I am hopeful my work can continue to entertain and have a positive impact on the world, if even in just some small way. And if I can inspire other filmmakers to use 3D animation to create their own stories in their own way, like I was inspired to do when I was young, then I will be quite happy!
Roughly how long did it take to create "Meet Cute"?
It usually takes me about 4 to 6 months to complete a short film from scratch, depending on my production schedule. “Meet Cute” was an exception to this. I originally got the idea for the film way back in 2014 when I was doodling in a random meeting. I ended up doing the storyboards and modeling the characters over about a two-month period in the summer of 2014. I was then hired as the Head of Department for 3D Animation and Visual Effects at the Shanghai Vancouver Film School in China and got so busy redeveloping a complete course of study for them that I put all personal projects on hold.
I ended up doing a lovely little short film called “Xiao Ming’s Diary” in 2017 to be shown in public schools and public transit to raise awareness for traffic safety, and it re-sparked my interest in going back and working on my own films. But it wasn’t until the global pandemic that finally granted me the opportunity to take some time off and re-evaluate what was important to me. So, on my 50th birthday, I decided to start creating my short films again!
I had a few projects in development at the time. I had written and done some treatments for some interesting stories and had a few other projects already in production. “The Potion” was just starting in 3D modeling, and my next short “Li Sa So” was ready for animation. But I always loved the idea for “Meet Cute” so I decided that it would be my first short I should finish. I re-started in March of 2022 and finished it in September of 2022, so 8 months in total. It is a very special film for me, as it marks a turning point in my life!
How did you first get interested in animation?
As I said, I was born and raised in Thunder Bay, a small town in northern Ontario, Canada. During the long, dark and extremely cold winters, I would bide my time watching television, reading many novels, and using art to draw and paint the many stories of my overactive imagination. In 1983, when I was 11 years old, my mother bought me an Atari 600XL for Christmas. She knew computers were the future, and that she wanted me to be computer literate. So, during my childhood I spent my time writing text adventures in Atari Basic language and creating plot point graphics of environments for all the stories I had in my head.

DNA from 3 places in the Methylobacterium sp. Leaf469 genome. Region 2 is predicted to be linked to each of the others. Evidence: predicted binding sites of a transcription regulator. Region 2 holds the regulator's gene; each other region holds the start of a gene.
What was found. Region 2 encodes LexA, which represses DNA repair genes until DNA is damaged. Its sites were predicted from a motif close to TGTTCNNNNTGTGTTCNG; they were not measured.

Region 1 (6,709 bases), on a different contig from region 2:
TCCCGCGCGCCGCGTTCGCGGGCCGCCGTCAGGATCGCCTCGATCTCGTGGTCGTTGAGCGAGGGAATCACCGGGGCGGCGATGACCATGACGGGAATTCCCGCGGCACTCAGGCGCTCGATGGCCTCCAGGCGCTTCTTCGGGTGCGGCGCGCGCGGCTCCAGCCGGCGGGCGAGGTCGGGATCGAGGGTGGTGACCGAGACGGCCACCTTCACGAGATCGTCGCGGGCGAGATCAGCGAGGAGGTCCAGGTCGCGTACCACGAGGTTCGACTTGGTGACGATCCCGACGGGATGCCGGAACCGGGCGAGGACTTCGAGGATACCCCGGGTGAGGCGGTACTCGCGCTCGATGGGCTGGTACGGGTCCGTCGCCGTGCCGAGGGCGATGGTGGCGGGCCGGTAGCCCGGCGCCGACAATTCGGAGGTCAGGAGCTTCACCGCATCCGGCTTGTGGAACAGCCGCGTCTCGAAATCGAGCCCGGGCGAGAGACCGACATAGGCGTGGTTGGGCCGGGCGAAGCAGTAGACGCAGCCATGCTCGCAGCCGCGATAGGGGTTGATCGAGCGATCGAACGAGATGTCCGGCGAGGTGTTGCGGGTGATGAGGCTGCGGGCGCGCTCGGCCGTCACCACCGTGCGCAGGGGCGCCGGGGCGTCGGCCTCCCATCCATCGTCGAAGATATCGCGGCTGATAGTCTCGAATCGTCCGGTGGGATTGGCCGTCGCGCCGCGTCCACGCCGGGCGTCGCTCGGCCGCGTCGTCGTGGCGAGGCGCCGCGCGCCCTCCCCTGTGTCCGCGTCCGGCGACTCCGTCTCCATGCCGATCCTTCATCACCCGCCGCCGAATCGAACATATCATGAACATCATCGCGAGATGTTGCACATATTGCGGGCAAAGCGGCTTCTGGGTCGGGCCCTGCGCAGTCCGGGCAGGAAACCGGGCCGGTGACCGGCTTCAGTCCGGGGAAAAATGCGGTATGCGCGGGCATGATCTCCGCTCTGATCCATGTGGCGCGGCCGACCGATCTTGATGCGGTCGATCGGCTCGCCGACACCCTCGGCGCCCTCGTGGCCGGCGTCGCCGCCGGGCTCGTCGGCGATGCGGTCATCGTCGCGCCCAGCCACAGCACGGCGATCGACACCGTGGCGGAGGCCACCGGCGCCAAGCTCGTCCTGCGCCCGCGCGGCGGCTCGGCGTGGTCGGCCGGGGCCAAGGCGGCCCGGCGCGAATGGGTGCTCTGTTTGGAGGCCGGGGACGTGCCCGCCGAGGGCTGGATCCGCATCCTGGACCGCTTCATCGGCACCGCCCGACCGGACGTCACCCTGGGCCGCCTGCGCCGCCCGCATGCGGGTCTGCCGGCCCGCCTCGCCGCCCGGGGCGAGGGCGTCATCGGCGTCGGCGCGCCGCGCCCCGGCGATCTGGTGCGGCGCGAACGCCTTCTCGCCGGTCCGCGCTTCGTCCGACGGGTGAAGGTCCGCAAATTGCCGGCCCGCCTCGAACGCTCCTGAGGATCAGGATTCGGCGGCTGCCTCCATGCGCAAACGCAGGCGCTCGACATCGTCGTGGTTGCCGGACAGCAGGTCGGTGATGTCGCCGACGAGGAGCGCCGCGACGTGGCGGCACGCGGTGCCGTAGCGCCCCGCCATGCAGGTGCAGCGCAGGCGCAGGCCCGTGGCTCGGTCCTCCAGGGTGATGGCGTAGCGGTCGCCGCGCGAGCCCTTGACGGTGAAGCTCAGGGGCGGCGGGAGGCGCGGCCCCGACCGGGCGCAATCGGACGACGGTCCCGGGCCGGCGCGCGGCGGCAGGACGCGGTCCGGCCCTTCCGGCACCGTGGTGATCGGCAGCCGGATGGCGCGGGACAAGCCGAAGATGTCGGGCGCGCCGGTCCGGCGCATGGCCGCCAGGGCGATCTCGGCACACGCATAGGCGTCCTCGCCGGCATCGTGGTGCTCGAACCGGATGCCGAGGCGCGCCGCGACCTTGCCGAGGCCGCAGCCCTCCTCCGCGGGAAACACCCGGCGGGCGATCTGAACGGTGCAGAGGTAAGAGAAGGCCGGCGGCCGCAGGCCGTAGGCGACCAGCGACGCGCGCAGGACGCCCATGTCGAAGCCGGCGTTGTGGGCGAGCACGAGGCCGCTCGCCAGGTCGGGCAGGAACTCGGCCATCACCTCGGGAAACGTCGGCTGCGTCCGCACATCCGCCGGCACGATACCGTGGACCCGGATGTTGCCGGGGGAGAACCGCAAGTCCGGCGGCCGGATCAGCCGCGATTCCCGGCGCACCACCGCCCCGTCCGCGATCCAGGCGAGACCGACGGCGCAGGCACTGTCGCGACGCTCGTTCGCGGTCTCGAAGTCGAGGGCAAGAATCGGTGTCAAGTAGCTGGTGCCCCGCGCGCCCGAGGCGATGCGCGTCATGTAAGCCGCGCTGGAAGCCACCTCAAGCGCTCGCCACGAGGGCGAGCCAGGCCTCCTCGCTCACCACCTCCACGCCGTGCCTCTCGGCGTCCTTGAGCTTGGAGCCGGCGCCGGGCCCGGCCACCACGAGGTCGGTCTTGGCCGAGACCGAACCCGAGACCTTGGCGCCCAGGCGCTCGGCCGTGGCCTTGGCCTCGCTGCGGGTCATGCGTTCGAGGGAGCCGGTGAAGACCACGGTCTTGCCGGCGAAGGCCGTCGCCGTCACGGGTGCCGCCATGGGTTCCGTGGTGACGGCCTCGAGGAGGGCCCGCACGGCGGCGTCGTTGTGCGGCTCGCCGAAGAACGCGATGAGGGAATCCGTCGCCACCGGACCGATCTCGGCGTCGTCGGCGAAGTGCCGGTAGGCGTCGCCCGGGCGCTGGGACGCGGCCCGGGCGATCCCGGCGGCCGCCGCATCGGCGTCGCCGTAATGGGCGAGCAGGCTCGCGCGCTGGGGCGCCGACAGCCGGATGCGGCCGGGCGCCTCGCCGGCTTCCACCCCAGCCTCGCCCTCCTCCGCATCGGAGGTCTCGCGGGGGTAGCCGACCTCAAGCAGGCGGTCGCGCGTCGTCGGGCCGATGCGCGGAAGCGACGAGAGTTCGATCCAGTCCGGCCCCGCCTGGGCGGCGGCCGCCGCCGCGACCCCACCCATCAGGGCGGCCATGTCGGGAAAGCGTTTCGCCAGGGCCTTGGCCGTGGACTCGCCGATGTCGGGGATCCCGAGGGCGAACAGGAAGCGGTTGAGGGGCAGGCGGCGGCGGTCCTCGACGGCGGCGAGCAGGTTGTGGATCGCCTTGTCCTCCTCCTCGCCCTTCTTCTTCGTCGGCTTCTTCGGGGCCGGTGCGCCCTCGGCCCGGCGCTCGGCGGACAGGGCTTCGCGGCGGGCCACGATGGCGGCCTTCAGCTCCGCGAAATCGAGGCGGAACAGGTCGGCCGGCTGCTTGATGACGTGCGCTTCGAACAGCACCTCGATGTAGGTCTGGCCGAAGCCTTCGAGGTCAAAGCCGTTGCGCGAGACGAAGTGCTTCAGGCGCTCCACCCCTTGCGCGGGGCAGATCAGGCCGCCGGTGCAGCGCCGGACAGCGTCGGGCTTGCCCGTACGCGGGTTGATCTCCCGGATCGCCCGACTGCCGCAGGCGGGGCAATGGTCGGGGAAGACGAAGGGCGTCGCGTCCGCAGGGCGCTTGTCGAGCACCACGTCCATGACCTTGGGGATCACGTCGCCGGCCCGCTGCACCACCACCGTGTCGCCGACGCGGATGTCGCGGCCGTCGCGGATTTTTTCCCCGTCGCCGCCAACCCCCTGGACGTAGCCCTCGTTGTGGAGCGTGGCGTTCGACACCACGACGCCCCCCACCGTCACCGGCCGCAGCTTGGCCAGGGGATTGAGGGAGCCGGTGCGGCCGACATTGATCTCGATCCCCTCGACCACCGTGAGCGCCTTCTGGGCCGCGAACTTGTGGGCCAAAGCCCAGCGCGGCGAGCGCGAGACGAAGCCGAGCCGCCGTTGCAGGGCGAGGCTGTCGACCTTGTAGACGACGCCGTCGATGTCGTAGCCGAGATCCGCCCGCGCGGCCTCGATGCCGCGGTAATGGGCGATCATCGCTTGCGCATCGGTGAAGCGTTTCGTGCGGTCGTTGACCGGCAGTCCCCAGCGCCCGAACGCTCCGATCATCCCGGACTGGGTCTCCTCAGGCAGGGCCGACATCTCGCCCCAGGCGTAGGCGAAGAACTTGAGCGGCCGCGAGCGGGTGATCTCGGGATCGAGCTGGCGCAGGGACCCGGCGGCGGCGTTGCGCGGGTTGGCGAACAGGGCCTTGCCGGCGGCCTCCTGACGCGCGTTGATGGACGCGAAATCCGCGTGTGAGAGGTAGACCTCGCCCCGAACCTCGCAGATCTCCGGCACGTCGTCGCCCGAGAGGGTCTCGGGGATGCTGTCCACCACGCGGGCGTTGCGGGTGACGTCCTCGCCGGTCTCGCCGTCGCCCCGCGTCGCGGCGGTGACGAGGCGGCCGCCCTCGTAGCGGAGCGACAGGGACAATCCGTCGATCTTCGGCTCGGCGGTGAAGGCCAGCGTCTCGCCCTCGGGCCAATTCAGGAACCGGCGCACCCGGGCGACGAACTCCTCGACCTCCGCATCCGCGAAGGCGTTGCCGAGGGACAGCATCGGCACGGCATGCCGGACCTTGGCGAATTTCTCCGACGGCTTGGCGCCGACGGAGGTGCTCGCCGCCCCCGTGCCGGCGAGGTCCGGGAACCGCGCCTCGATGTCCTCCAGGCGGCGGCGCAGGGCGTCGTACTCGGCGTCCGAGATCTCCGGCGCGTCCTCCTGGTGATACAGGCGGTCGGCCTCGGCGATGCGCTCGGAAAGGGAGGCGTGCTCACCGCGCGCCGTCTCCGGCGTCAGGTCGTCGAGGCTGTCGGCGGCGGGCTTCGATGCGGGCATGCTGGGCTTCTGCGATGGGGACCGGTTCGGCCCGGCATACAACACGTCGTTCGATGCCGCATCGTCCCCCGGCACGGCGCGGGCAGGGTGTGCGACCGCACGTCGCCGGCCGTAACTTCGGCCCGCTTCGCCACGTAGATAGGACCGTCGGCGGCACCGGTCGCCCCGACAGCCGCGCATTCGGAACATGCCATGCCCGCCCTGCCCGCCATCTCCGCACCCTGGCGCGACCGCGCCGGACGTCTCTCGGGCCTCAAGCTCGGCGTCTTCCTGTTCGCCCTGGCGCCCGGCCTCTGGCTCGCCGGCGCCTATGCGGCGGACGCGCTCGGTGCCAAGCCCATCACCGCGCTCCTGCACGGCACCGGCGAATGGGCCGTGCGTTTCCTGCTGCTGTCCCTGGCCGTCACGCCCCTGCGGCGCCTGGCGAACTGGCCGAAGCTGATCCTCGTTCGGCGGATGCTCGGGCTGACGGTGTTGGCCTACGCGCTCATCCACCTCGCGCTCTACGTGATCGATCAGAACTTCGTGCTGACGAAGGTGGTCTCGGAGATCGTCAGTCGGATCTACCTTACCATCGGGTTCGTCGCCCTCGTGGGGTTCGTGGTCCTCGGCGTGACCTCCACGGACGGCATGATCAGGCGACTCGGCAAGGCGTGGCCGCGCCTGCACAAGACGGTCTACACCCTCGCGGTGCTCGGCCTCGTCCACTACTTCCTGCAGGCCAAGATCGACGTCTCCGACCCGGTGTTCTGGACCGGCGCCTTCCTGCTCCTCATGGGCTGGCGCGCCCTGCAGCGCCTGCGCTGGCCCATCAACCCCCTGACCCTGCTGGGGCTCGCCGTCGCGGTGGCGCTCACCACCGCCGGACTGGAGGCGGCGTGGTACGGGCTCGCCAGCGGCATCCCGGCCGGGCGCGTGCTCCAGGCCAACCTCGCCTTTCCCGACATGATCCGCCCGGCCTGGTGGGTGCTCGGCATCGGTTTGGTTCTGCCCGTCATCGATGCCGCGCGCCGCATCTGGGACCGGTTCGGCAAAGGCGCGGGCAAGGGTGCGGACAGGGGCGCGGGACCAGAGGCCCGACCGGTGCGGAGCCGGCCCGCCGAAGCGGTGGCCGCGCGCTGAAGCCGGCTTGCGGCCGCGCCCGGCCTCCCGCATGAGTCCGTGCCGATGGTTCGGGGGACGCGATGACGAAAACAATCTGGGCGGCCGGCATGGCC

Fast forward to 1989. I was 17 years old and went to a small multiplex cinema to watch a bad b-movie. Before the film started, they showed a short film called “Luxo Jr.”, from Pixar Studios. It was the very first time I saw 3D animation, and I just sat in awe.
Three things occurred to me in those moments. Firstly, was the fact that I understood the core concept of computer graphics as I spent the last 6 years getting comfortable with it. I thought “I can do this!”.
Secondly, having watched so many movies as a kid, I understood that filmmaking was “art by committee”. It usually takes time, money, and people to create a film, and the odds of a young man like me being able to do that seemed so far away. Other art forms, like writing, painting, music, etc. could be created by one artist, with one perspective. I recognized that 3D animation could, for the very first time, allow a single artist to create films with the same fullness and richness as larger productions, without having the need of studio support.
And thirdly, I knew that 3D was just in its infancy, and if I started then, I could learn and develop myself as an artist as the software, hardware and methodologies developed along side me. After “Luxo Jr.” finished, I decided right then and there I would become a 3D artist and work towards creating my own 3D animated films!
How long did you live in China?
I moved to China in late 2014 and lived there until mid 2022, so about 8 years total. It was the first time I lived for so long in another culture and I have to say it was a wonderful experience for me personally. I got a chance to travel to many provinces all over China and meet so many talented and interesting people!
What classes did you teach at Shanghai Vancouver Film School?
I taught A LOT of classes, haha! When I first got to Shanghai, I realized that the outstanding curriculum that I was importing from the Vancouver Film School needed to be adjusted to suit the Chinese educational system. So, for the first 2 years I ended up redeveloping the entire course of study from scratch and taught pretty much everything. I taught modeling, texturing, rigging, animation, visual effects, lighting, rendering, editing, etc.